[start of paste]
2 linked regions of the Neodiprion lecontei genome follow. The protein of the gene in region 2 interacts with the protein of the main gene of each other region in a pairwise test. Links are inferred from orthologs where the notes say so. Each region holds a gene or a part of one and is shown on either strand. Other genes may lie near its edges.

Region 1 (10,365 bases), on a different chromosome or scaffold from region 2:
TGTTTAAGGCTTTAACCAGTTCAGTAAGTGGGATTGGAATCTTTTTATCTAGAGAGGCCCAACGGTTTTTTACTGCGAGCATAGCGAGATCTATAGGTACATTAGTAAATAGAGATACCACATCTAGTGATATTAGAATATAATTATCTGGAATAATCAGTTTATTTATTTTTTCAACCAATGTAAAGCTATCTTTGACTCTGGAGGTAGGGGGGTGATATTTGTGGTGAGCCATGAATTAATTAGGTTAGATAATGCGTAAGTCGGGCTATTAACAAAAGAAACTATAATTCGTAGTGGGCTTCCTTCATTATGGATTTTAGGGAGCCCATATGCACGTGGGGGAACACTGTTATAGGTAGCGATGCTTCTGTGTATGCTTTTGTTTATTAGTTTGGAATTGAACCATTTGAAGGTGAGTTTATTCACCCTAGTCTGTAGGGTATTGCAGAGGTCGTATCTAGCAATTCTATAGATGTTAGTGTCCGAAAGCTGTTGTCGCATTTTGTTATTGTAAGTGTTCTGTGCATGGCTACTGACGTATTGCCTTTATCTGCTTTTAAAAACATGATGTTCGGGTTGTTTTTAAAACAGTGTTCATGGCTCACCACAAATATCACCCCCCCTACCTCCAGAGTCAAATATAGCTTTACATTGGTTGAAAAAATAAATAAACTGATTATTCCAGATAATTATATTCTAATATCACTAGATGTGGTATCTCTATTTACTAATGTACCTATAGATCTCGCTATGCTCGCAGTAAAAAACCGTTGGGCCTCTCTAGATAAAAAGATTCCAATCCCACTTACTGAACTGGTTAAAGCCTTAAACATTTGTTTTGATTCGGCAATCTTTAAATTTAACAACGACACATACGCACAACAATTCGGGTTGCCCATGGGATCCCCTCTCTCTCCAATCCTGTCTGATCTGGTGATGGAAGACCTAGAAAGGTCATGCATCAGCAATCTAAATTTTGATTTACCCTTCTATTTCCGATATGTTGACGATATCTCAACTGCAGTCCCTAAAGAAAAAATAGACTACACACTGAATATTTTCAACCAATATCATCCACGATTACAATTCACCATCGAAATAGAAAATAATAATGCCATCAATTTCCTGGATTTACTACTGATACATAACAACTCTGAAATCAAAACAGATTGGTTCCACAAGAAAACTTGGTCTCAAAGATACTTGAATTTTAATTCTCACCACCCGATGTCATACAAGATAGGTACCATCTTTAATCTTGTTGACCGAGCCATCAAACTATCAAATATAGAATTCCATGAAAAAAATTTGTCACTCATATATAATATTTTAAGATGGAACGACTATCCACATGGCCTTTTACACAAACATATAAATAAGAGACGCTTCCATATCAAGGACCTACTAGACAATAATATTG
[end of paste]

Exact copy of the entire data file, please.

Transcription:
2 linked regions of the Neodiprion lecontei genome follow. The protein of the gene in region 2 interacts with the protein of the main gene of each other region in a pairwise test. Links are inferred from orthologs where the notes say so. Each region holds a gene or a part of one and is shown on either strand. Other genes may lie near its edges.

Region 1 (10,365 bases), on a different chromosome or scaffold from region 2:
TGTTTAAGGCTTTAACCAGTTCAGTAAGTGGGATTGGAATCTTTTTATCTAGAGAGGCCCAACGGTTTTTTACTGCGAGCATAGCGAGATCTATAGGTACATTAGTAAATAGAGATACCACATCTAGTGATATTAGAATATAATTATCTGGAATAATCAGTTTATTTATTTTTTCAACCAATGTAAAGCTATCTTTGACTCTGGAGGTAGGGGGGTGATATTTGTGGTGAGCCATGAATTAATTAGGTTAGATAATGCGTAAGTCGGGCTATTAACAAAAGAAACTATAATTCGTAGTGGGCTTCCTTCATTATGGATTTTAGGGAGCCCATATGCACGTGGGGGAACACTGTTATAGGTAGCGATGCTTCTGTGTATGCTTTTGTTTATTAGTTTGGAATTGAACCATTTGAAGGTGAGTTTATTCACCCTAGTCTGTAGGGTATTGCAGAGGTCGTATCTAGCAATTCTATAGATGTTAGTGTCCGAAAGCTGTTGTCGCATTTTGTTATTGTAAGTGTTCTGTGCATGGCTACTGACGTATTGCCTTTATCTGCTTTTAAAAACATGATGTTCGGGTTGTTTTTAAAACAGTGTTCATGGCTCACCACAAATATCACCCCCCCTACCTCCAGAGTCAAATATAGCTTTACATTGGTTGAAAAAATAAATAAACTGATTATTCCAGATAATTATATTCTAATATCACTAGATGTGGTATCTCTATTTACTAATGTACCTATAGATCTCGCTATGCTCGCAGTAAAAAACCGTTGGGCCTCTCTAGATAAAAAGATTCCAATCCCACTTACTGAACTGGTTAAAGCCTTAAACATTTGTTTTGATTCGGCAATCTTTAAATTTAACAACGACACATACGCACAACAATTCGGGTTGCCCATGGGATCCCCTCTCTCTCCAATCCTGTCTGATCTGGTGATGGAAGACCTAGAAAGGTCATGCATCAGCAATCTAAATTTTGATTTACCCTTCTATTTCCGATATGTTGACGATATCTCAACTGCAGTCCCTAAAGAAAAAATAGACTACACACTGAATATTTTCAACCAATATCATCCACGATTACAATTCACCATCGAAATAGAAAATAATAATGCCATCAATTTCCTGGATTTACTACTGATACATAACAACTCTGAAATCAAAACAGATTGGTTCCACAAGAAAACTTGGTCTCAAAGATACTTGAATTTTAATTCTCACCACCCGATGTCATACAAGATAGGTACCATCTTTAATCTTGTTGACCGAGCCATCAAACTATCAAATATAGAATTCCATGAAAAAAATTTGTCACTCATATATAATATTTTAAGATGGAACGACTATCCACATGGCCTTTTACACAAACATATAAATAAGAGACGCTTCCATATCAAGGACCTACTAGACAATAATATTG